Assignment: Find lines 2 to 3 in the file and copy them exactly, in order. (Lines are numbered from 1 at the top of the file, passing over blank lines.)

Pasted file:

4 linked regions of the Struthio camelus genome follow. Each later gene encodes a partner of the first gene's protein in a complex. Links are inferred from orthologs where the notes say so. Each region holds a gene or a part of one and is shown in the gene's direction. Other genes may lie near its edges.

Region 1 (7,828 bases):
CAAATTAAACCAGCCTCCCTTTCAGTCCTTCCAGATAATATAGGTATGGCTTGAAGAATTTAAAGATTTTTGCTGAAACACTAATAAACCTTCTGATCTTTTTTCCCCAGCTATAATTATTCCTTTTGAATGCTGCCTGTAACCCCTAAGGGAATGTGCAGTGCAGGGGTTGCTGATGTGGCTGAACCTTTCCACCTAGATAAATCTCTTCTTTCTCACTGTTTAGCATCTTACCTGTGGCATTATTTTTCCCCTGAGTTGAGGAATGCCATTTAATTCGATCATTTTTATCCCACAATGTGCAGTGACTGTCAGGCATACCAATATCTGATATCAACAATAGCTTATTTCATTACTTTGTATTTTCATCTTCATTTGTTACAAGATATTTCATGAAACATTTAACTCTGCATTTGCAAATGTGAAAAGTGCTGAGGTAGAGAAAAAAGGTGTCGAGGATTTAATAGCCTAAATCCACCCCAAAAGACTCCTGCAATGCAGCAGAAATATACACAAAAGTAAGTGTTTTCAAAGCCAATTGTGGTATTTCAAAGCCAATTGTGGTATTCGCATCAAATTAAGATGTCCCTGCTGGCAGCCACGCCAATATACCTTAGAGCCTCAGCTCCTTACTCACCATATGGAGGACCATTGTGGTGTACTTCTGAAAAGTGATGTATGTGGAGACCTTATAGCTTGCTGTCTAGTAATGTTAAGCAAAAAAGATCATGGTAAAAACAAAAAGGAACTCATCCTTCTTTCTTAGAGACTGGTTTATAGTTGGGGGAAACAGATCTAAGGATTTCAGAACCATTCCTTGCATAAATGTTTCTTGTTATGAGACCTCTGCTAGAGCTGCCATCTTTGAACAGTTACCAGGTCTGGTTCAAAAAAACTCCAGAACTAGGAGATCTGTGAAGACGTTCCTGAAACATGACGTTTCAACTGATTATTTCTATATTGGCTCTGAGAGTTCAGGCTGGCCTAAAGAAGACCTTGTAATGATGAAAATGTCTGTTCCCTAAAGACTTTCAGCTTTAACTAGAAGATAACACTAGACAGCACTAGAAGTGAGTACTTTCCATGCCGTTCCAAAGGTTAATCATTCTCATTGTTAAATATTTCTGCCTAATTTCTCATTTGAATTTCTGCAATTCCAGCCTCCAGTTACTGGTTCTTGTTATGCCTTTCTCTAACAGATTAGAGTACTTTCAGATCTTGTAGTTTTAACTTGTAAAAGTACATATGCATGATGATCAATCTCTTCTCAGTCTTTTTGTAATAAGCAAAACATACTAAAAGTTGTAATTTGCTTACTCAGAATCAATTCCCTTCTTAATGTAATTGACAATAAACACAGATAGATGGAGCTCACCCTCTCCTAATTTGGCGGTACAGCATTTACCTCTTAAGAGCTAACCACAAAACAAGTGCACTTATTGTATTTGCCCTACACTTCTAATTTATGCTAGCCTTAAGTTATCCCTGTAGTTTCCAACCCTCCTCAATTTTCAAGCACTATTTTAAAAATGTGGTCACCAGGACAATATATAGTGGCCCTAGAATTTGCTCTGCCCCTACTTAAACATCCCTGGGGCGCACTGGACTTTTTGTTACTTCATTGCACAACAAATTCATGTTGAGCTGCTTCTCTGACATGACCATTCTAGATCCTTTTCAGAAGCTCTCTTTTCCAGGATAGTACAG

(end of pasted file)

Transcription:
Region 1 (7,828 bases):
CAAATTAAACCAGCCTCCCTTTCAGTCCTTCCAGATAATATAGGTATGGCTTGAAGAATTTAAAGATTTTTGCTGAAACACTAATAAACCTTCTGATCTTTTTTCCCCAGCTATAATTATTCCTTTTGAATGCTGCCTGTAACCCCTAAGGGAATGTGCAGTGCAGGGGTTGCTGATGTGGCTGAACCTTTCCACCTAGATAAATCTCTTCTTTCTCACTGTTTAGCATCTTACCTGTGGCATTATTTTTCCCCTGAGTTGAGGAATGCCATTTAATTCGATCATTTTTATCCCACAATGTGCAGTGACTGTCAGGCATACCAATATCTGATATCAACAATAGCTTATTTCATTACTTTGTATTTTCATCTTCATTTGTTACAAGATATTTCATGAAACATTTAACTCTGCATTTGCAAATGTGAAAAGTGCTGAGGTAGAGAAAAAAGGTGTCGAGGATTTAATAGCCTAAATCCACCCCAAAAGACTCCTGCAATGCAGCAGAAATATACACAAAAGTAAGTGTTTTCAAAGCCAATTGTGGTATTTCAAAGCCAATTGTGGTATTCGCATCAAATTAAGATGTCCCTGCTGGCAGCCACGCCAATATACCTTAGAGCCTCAGCTCCTTACTCACCATATGGAGGACCATTGTGGTGTACTTCTGAAAAGTGATGTATGTGGAGACCTTATAGCTTGCTGTCTAGTAATGTTAAGCAAAAAAGATCATGGTAAAAACAAAAAGGAACTCATCCTTCTTTCTTAGAGACTGGTTTATAGTTGGGGGAAACAGATCTAAGGATTTCAGAACCATTCCTTGCATAAATGTTTCTTGTTATGAGACCTCTGCTAGAGCTGCCATCTTTGAACAGTTACCAGGTCTGGTTCAAAAAAACTCCAGAACTAGGAGATCTGTGAAGACGTTCCTGAAACATGACGTTTCAACTGATTATTTCTATATTGGCTCTGAGAGTTCAGGCTGGCCTAAAGAAGACCTTGTAATGATGAAAATGTCTGTTCCCTAAAGACTTTCAGCTTTAACTAGAAGATAACACTAGACAGCACTAGAAGTGAGTACTTTCCATGCCGTTCCAAAGGTTAATCATTCTCATTGTTAAATATTTCTGCCTAATTTCTCATTTGAATTTCTGCAATTCCAGCCTCCAGTTACTGGTTCTTGTTATGCCTTTCTCTAACAGATTAGAGTACTTTCAGATCTTGTAGTTTTAACTTGTAAAAGTACATATGCATGATGATCAATCTCTTCTCAGTCTTTTTGTAATAAGCAAAACATACTAAAAGTTGTAATTTGCTTACTCAGAATCAATTCCCTTCTTAATGTAATTGACAATAAACACAGATAGATGGAGCTCACCCTCTCCTAATTTGGCGGTACAGCATTTACCTCTTAAGAGCTAACCACAAAACAAGTGCACTTATTGTATTTGCCCTACACTTCTAATTTATGCTAGCCTTAAGTTATCCCTGTAGTTTCCAACCCTCCTCAATTTTCAAGCACTATTTTAAAAATGTGGTCACCAGGACAATATATAGTGGCCCTAGAATTTGCTCTGCCCCTACTTAAACATCCCTGGGGCGCACTGGACTTTTTGTTACTTCATTGCACAACAAATTCATGTTGAGCTGCTTCTCTGACATGACCATTCTAGATCCTTTTCAGAAGCTCTCTTTTCCAGGATAGTACAG